Our game devlog this week is talking about deadly plant sculpts, timing animations, improving and streamlining asset creation, and new weapon sound fx. Keep up-to-date with our developing online RPG by checking us out on Twitter, Instagram and Reddit – now let’s get into it!
Continuing with their work on creating the deadly plants of Erendorn, this week our 3D Modeller began sculpting the Thrasher Plant. This enemy deals high amounts of Stun Damage and comes in two classes:
- The Deadly Thrasher Plant deals Stun that bleeds over time.
- The Lifestealing Thrasher Plant deals Stun that slowly robs you of Health.
Whilst sculpting this character, our 3D Modeller decided to explore a few design changes, but we liked both so much that we decided to use the changes to create an alternate Thrasher Plant class. They also:
- Carried out tests on the leaves around the mouth to ensure that they can close nicely.
- Projection bake tested the roots to check that the topology and UV size would work.
With the Predator, Hydra and Thrasher Plants all sculpted and retopologised, we could begin unwrapping these troublemakers. Texturing will hopefully begin in the next few days, so stay tuned for that.
Our Animator cleaned up a few of the animations for the Human base mesh this week, and imported them into the engine for testing with other characters. They also started to make some timing changes in animations in order to achieve a better feeling when you play:
- How long an action takes from start to finish is called timing animation.
- Some animations in the game are too fast, and can’t be noticed as well as others.
- Other animations are too slow, or take too much time to complete an action.
To find the right balance, our Animator played around with a few different timing changes, and many of them now feel more fluid and are performing a lot better. Impair, for example, which is an animation for the Knight, was originally too fast. This meant that you couldn’t see the spin or sword as well as the new version, which feels a lot more natural.
The rune decals that were created a few devlogs ago were improved this week. These are used to project a variation of runes onto assets in the environment so that each one is unique, not to mention that it significantly streamlines our artist’s workflow.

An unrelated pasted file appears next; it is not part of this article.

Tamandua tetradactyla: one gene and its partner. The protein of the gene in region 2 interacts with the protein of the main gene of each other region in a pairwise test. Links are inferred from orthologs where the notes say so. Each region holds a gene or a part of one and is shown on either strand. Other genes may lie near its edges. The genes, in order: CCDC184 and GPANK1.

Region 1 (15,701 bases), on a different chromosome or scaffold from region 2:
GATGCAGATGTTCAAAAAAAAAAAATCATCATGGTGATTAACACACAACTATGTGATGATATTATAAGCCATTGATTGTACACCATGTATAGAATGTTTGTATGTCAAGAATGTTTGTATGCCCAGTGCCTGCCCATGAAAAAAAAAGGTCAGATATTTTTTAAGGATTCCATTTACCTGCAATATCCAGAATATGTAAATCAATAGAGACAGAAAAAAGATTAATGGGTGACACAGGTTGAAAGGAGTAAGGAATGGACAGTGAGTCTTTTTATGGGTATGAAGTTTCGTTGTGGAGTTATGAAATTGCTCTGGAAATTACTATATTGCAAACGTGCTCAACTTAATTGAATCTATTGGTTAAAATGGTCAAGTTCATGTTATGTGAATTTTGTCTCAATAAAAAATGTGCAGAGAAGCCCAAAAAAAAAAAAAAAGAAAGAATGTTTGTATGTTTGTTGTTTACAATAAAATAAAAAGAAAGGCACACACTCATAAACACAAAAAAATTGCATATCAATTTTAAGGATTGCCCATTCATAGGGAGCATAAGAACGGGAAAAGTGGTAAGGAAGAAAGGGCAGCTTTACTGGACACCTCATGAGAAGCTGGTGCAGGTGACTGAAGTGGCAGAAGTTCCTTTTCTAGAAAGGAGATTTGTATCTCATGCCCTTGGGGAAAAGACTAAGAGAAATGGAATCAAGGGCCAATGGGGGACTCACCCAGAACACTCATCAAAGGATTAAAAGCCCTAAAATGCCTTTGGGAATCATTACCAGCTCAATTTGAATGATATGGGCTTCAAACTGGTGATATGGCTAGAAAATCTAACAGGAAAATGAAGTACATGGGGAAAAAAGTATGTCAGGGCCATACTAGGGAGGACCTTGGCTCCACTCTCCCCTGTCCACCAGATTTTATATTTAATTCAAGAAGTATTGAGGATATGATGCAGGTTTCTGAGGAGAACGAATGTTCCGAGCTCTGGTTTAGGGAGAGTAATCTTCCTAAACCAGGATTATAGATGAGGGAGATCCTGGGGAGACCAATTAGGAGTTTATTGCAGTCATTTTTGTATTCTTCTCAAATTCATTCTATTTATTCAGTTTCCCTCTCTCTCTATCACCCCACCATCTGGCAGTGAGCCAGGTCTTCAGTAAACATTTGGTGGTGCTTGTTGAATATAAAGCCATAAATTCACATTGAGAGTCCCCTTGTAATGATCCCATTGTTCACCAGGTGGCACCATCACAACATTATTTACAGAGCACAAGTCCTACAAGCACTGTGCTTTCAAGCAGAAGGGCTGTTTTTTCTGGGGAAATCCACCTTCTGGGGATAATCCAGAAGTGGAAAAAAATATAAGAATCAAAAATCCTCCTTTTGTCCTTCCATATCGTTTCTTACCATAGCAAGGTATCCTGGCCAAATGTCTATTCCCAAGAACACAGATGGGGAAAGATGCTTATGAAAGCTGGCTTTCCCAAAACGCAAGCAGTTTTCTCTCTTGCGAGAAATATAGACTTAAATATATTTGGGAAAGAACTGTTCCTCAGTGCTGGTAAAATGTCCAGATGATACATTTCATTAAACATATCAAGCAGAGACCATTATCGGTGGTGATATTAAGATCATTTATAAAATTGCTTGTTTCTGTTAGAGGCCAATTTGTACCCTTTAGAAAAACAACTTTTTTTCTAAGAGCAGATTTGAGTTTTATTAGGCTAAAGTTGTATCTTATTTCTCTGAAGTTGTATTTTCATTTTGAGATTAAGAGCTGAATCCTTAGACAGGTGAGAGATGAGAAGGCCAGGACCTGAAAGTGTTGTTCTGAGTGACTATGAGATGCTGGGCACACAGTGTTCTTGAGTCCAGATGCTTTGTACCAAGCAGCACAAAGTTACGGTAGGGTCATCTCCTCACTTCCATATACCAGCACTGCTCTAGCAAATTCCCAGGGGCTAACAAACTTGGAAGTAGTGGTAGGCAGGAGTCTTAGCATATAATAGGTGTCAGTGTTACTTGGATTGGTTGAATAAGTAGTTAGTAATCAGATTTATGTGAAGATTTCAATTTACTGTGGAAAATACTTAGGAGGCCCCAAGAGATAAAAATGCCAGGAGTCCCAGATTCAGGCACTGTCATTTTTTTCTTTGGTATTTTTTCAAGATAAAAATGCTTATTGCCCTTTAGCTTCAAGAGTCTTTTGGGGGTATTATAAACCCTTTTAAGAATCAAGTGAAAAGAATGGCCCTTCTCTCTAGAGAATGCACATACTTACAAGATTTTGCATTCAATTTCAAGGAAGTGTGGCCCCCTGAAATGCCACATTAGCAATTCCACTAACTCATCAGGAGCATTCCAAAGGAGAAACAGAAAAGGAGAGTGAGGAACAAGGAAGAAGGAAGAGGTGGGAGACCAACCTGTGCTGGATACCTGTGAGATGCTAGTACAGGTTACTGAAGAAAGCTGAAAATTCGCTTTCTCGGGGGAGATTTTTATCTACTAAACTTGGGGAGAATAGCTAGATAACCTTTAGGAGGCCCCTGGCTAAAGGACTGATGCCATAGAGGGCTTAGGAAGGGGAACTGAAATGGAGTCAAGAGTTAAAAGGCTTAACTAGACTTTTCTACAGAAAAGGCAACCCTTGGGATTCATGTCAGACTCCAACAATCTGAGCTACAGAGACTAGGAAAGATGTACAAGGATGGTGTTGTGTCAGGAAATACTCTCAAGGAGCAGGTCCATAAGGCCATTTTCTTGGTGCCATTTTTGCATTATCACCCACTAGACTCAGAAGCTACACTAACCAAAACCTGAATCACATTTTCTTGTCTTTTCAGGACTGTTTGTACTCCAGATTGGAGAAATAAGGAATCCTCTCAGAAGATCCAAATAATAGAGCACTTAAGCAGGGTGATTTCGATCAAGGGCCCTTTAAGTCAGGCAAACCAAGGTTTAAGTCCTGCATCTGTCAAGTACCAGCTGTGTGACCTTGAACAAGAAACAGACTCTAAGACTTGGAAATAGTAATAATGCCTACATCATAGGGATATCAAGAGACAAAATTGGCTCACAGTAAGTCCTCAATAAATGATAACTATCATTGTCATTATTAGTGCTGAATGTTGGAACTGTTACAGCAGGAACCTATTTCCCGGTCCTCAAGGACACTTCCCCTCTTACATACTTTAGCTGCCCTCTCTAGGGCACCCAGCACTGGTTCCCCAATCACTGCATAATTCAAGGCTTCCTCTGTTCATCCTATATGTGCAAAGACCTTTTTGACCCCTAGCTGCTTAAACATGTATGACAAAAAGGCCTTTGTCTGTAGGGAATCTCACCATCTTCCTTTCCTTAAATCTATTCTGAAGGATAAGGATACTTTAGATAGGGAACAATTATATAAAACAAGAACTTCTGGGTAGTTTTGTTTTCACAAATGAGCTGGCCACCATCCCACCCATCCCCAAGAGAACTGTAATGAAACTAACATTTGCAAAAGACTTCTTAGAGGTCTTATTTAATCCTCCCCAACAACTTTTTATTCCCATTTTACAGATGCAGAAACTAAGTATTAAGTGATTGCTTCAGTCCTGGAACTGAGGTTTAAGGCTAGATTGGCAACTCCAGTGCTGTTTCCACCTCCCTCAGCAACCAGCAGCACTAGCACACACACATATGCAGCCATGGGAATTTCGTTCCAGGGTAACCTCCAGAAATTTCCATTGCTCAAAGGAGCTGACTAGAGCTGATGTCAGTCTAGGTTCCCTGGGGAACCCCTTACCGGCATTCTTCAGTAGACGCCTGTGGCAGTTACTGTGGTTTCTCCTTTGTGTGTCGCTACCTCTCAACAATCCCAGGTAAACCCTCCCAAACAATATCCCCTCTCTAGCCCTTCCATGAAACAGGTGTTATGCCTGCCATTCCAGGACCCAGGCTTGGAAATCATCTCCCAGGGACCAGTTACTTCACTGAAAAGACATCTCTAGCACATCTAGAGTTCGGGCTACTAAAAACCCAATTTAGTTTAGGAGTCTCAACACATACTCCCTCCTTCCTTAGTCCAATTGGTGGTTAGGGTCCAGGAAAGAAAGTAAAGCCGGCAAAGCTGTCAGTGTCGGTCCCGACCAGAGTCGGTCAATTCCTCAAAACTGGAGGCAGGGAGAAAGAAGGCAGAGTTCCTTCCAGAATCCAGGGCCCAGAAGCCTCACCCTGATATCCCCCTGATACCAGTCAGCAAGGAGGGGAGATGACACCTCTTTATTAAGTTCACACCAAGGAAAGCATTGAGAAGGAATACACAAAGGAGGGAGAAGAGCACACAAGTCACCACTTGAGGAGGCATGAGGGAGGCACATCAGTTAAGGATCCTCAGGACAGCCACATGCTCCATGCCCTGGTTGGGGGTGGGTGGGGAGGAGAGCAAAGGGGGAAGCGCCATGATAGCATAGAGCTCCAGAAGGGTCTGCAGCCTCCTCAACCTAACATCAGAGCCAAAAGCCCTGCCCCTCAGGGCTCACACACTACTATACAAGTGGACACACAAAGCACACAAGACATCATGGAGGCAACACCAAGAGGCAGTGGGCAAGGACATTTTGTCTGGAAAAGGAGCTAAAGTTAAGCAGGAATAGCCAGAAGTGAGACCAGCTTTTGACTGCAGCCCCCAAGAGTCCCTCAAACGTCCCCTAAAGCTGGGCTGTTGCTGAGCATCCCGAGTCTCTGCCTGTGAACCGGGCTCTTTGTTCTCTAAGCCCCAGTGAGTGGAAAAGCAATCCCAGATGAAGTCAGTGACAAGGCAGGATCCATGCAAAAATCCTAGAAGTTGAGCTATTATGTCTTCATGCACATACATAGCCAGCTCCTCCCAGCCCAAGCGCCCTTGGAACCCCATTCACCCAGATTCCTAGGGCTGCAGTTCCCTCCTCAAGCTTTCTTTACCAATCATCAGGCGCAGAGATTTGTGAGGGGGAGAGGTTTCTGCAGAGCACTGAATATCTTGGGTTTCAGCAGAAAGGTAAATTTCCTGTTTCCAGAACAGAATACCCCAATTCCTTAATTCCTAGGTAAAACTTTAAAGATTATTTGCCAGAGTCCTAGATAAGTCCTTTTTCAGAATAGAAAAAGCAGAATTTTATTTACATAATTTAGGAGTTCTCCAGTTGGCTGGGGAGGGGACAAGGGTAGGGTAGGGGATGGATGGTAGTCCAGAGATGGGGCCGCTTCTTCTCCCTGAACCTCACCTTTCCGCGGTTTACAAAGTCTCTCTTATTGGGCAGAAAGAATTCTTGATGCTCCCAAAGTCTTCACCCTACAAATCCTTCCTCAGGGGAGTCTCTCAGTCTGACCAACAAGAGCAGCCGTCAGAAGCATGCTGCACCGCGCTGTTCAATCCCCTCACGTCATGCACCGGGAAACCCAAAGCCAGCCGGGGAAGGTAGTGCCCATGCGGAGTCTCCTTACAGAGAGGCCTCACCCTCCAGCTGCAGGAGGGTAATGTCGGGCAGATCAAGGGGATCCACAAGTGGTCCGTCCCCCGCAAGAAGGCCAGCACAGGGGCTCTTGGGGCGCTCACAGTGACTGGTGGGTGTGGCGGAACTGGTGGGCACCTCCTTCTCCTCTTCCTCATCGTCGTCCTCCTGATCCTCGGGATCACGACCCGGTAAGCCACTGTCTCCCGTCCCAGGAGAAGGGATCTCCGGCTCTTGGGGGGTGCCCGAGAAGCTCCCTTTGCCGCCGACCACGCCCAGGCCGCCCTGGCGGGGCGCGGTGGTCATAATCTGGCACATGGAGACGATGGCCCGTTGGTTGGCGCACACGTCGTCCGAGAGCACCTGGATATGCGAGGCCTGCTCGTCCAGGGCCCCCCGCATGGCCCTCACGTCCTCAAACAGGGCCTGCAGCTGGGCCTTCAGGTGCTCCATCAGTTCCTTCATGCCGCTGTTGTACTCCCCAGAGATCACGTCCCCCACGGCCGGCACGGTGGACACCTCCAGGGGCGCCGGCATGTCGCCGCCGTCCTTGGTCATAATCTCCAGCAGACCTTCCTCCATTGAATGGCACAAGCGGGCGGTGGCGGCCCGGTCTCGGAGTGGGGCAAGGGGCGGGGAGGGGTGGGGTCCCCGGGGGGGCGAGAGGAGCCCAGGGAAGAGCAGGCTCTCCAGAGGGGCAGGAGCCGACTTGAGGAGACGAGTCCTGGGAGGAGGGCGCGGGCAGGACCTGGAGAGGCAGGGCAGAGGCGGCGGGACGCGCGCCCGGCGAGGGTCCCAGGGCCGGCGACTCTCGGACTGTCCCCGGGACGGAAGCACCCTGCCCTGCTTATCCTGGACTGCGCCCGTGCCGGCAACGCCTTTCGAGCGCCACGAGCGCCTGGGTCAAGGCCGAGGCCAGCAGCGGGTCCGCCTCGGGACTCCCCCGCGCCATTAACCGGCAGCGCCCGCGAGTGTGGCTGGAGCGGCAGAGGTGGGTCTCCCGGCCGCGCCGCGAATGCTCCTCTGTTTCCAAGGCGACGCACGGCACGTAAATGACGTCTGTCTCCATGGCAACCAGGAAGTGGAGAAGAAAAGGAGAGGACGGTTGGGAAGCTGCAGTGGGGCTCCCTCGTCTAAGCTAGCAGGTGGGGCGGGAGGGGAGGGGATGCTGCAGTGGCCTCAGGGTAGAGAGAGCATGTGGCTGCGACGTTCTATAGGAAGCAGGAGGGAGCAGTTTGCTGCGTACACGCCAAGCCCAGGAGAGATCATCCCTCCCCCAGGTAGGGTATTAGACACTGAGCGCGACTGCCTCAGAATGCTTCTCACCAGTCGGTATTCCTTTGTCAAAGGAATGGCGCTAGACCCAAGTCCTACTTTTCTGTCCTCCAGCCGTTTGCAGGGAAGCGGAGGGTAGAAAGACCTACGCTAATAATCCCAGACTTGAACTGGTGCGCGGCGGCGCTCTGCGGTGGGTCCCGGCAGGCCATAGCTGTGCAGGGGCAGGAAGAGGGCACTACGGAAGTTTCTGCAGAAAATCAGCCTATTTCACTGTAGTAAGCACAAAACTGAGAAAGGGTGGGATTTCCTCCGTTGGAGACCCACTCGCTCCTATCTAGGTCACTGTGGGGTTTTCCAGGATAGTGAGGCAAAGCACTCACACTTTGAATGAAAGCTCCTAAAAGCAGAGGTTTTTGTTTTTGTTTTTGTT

The only issue was that there was no way of having a single material that allowed us to have a normal map without a diffuse map. A normal map gives height details to make something look 3D, but has no colour. Using this with a diffuse map, however, still creates a 3D appearance, but with colour. While this does give us the option to create the illusion of blood or paint on a rune, we want to also be able to have runes that aren’t coloured, and that look like raw ancient carvings:
- UE4 doesn’t have the capability to turn off a map that’s not in use, like the diffuse map.
- This meant that there was no way of applying the normal map to meshes on its own.
- This led our artist to create two separate materials, one with colour and one without.
- This colourless version now only needs a normal map, instead of a diffuse map.
- This means that both painted and non-painted rune decals can now be used on assets!
A new lever was also created this week after our amazing Concept Artist sent over some new illustrations. Players will be able to interact with levers in the game – we just haven’t decided how we want to use them yet, so let us know what you think in the comments. When it came to creating the lever:
- The cogs and lever were separated in the blueprint so that they can be animated to turn.
- The metal cogs and lever in the original concept didn’t look as good under the current lighting.
- Although they were changed to stone, they can be swapped back to metal if needed.
After spending the last month creating altars, obelisks, tombstones and shrines, our Junior Environment Artist decided to start modelling some more generic assets for settlements. This includes things like chairs and tables, the creation of which has been massively sped up:
- Generic props like these don’t need to be sculpted in ZBrush, nor painted individually.
- Instead, all we have to do is make a midpoly in UE4, which doesn’t need to be sculpted or baked.